How to sing like Chris Martin of Coldplay
Finding your voice can be a tricky task but it’s a worthwhile one. The way a person sings is a product of anatomy, technique and preference. So while you work on technique as a beginner, it’s a good idea to try reproducing different singing sounds to find out what works for you.
In this article, we’ll explore how Chris Martin of Coldplay produces his distinctive vocal sound and show you how to try out some of his characteristics.
What is Chris Martin's sound?
Chris Martin’s voice could be described as unconventional with a bucket load of character.
He’s able to channel a wide range of emotion without sounding forced or theatrical. In fact, his voice stands out precisely because it’s not forced, he’s relaxed and at home across his entire range.
Five tips for imitating Chris Martin's vocals
1. Be relaxed
Chris Martin demonstrates such comfort and control that his vocals sound effortless. Even when singing high notes there’s no sign of strain or force to reach them. It’s all relaxed.
This is not as easy as it sounds. There’s a fair bit of technique involved in attaining relaxed control across your entire singing range. You should practise singing pieces as calmly as possible, stripping out all unnecessary effort.
Use your diaphragm to gently engage the breath from the chest, freeing up the muscles of the neck and larynx to do their work.
2. Use your lows
Many pop and rock singers stay in the middle and upper ends of their singing range, applying power to create an edgy, driving vocal sound. Chris Martin doesn’t subscribe to this philosophy.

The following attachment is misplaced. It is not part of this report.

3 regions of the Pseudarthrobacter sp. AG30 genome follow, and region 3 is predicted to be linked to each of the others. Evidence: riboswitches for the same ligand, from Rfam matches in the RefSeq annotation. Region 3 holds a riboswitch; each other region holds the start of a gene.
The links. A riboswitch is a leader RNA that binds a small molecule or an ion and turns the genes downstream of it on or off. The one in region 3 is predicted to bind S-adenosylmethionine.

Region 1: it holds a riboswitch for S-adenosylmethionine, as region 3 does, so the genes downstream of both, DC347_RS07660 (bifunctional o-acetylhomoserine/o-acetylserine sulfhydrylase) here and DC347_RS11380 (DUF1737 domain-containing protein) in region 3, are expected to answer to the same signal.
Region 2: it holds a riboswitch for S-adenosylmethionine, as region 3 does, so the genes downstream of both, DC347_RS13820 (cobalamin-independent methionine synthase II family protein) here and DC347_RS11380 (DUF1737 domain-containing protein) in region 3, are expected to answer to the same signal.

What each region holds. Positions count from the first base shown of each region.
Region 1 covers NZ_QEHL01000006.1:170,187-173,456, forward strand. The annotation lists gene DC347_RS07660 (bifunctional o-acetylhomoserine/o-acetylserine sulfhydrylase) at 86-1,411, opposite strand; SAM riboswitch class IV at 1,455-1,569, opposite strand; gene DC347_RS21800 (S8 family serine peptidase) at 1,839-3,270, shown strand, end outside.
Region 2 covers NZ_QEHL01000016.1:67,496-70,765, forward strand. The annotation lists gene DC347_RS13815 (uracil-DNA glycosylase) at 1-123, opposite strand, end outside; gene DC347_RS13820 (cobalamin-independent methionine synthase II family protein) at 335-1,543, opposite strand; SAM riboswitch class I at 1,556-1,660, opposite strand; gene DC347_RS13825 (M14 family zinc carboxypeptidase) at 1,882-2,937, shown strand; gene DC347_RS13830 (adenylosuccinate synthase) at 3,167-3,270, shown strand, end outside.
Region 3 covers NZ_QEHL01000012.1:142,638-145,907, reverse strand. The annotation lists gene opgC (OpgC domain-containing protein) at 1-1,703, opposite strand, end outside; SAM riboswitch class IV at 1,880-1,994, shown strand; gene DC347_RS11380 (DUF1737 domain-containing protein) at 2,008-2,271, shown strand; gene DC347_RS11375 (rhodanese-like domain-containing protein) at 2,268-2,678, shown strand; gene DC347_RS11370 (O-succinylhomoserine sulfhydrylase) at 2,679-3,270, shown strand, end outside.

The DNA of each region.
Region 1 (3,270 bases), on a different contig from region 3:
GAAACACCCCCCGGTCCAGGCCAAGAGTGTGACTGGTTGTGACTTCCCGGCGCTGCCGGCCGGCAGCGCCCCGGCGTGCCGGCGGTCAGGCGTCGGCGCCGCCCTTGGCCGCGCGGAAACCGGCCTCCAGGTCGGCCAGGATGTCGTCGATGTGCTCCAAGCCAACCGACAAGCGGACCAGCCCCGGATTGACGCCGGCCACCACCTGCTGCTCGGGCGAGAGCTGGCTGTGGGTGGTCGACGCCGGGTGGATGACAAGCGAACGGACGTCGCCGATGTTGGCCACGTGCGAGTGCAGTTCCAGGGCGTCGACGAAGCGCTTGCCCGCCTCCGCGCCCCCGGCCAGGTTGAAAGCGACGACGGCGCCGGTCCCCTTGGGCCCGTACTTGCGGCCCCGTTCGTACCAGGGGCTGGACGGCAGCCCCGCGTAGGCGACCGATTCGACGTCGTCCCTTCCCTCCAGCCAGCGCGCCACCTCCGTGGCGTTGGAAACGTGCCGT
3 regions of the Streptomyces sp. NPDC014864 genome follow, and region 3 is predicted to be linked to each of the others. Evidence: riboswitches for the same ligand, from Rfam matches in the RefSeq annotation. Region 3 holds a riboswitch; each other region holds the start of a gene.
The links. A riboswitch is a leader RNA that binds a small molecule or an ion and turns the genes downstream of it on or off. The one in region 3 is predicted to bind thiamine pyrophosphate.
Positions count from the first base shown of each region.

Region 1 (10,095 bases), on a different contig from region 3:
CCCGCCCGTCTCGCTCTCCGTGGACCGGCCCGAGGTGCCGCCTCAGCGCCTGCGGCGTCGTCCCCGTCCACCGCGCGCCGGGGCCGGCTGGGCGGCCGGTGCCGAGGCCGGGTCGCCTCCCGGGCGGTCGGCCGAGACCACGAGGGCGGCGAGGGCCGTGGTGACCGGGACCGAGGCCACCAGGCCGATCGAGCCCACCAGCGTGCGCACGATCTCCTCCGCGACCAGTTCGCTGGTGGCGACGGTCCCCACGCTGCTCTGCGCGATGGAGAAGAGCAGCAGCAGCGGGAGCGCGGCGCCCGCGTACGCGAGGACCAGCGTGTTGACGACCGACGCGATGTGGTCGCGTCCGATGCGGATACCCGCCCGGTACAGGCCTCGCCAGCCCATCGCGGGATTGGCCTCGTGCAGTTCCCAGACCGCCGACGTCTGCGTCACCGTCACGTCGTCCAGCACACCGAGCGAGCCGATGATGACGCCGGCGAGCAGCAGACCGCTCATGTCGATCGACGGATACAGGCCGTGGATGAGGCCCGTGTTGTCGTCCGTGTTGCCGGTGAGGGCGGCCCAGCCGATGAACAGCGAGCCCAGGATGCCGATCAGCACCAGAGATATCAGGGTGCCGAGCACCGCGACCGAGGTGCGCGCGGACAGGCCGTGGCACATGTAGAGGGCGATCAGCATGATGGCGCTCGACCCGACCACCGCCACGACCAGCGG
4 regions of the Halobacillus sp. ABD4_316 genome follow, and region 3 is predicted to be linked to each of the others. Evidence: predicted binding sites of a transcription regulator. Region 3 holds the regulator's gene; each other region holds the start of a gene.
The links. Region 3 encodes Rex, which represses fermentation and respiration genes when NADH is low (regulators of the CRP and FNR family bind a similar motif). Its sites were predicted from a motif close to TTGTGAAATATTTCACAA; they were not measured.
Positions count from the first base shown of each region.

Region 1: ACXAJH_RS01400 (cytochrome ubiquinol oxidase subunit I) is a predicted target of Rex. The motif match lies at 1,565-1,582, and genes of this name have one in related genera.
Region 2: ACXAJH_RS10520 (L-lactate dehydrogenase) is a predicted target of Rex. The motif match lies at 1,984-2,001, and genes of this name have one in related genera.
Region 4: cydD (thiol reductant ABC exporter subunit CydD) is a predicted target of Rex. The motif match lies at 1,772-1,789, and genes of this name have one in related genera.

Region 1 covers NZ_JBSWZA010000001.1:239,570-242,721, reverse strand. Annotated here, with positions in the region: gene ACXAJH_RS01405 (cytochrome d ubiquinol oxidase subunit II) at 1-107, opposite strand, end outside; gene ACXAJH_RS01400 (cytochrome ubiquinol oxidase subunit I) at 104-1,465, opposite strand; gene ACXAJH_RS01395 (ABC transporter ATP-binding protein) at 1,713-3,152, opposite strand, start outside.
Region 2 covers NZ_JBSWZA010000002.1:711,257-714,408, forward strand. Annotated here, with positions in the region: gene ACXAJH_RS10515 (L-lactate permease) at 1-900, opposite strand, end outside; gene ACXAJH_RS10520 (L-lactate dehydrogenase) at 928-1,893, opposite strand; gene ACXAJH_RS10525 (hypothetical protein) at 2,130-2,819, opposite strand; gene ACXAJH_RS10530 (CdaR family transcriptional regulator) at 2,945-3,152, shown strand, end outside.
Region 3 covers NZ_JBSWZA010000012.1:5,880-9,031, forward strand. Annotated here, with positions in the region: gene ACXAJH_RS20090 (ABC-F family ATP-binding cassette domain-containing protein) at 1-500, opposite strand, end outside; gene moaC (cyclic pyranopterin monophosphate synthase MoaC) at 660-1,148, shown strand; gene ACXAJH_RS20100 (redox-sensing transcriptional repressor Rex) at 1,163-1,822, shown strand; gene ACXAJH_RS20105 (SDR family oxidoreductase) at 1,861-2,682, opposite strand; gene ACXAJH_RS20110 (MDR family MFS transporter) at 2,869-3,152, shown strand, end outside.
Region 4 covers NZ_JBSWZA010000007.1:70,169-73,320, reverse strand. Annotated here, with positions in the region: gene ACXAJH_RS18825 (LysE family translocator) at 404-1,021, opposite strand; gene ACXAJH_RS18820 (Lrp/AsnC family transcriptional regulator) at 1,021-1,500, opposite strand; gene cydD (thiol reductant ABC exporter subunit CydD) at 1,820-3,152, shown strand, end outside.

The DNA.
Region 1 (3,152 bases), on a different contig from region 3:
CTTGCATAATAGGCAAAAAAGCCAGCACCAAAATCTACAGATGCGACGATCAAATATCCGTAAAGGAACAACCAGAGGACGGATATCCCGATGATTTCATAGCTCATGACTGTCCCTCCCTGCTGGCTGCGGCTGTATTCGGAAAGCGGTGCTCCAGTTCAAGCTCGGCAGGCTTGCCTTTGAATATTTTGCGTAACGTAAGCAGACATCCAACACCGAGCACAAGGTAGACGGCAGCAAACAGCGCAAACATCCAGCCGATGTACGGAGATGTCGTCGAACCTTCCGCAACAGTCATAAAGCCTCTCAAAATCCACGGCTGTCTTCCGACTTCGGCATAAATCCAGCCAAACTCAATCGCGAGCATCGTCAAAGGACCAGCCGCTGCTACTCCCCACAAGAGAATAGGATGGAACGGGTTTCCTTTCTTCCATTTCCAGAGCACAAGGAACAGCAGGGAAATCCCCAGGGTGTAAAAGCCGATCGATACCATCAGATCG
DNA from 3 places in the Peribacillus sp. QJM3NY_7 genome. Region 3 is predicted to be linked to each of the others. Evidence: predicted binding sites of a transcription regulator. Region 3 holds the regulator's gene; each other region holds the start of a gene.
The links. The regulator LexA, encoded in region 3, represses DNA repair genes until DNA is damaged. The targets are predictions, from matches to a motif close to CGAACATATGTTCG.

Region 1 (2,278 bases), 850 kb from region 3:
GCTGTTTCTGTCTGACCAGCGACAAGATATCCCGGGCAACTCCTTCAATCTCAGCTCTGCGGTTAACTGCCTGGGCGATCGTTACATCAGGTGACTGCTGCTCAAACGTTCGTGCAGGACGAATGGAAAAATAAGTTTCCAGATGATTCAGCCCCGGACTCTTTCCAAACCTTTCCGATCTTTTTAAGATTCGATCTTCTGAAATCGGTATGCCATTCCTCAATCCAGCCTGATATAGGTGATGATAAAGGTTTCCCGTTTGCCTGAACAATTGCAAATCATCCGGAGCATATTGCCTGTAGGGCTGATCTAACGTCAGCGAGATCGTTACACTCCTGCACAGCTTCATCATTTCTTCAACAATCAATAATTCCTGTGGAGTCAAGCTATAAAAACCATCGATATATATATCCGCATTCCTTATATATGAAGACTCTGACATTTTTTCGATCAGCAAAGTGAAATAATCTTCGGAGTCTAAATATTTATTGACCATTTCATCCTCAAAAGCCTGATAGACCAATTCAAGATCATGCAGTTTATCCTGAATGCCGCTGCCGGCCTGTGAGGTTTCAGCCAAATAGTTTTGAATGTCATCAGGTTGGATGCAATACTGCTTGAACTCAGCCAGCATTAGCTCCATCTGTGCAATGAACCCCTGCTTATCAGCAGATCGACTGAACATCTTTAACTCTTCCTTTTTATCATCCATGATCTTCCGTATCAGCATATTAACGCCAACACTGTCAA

Instead, Chris Martin uses his lows often and, as stated in point one, does so with his signature relaxed style. To reproduce this element, ensure you sing right across your range, enjoying the mellow lower end just as much as the middle and higher registers.
3. Make everything sound like speech
The way Chris Martin sings is very much as he speaks. His accent is consistent. This is worth noting as it’s not the case for many singers.
Examples of singers who don’t sing as they speak include opera singers, who employ very particular vowel sounds to generate maximum volume without a mic, and country singers from outside the USA who often sound American when they sing even though they don’t when they talk (yes, we’re looking at you Keith Urban).
4. Use falsetto
Falsetto is a vocal production method that enables singers to reach notes that are higher than their normal range. While both males and females can produce falsetto, it’s perhaps most commonly recognised in male singers as it stands out to a greater degree in contrast to their normal, lower voices.
Chris Martin is known for using falsetto to deliver key melodic sections of his songs. A good example is the song Yellow, where he frequently flicks up to falsetto.
Falsetto is a challenging technique to master, but if you’re going to reproduce Chris Martin’s sound, it’s a must.
5. Throw in a little yodeling
Once you’ve got the hang of falsetto the next step is to access it and exit it using yodeling technique.
Yodeling is the rapid switching back and forth between chest voice and falsetto or head voice. That yodel switch is a signature of Chris Martin’s singing style.
The key is to keep the whole tone as easy and as free as possible. Any tension will obstruct your ability to switch up into head voice or falsetto and back down again.
Going back to our example song, Yellow, you can hear Chris Martin yodel up into falsetto on the word ‘for’ in this line: “Look at the stars, look how they shine for you.”
Final thoughts on singing like Chris Martin
Chris Martin has written some of the top hits of the last 20 years. As we’ve seen, his vocal sound is made up of several elements, each worth exploring. Don’t worry if you think you’re not hitting the mark in your imitation though… you will still have grown as a singer in the process.
Did we miss part of Chris Martin’s sound? Would you just like to say hi? Please leave us a comment below.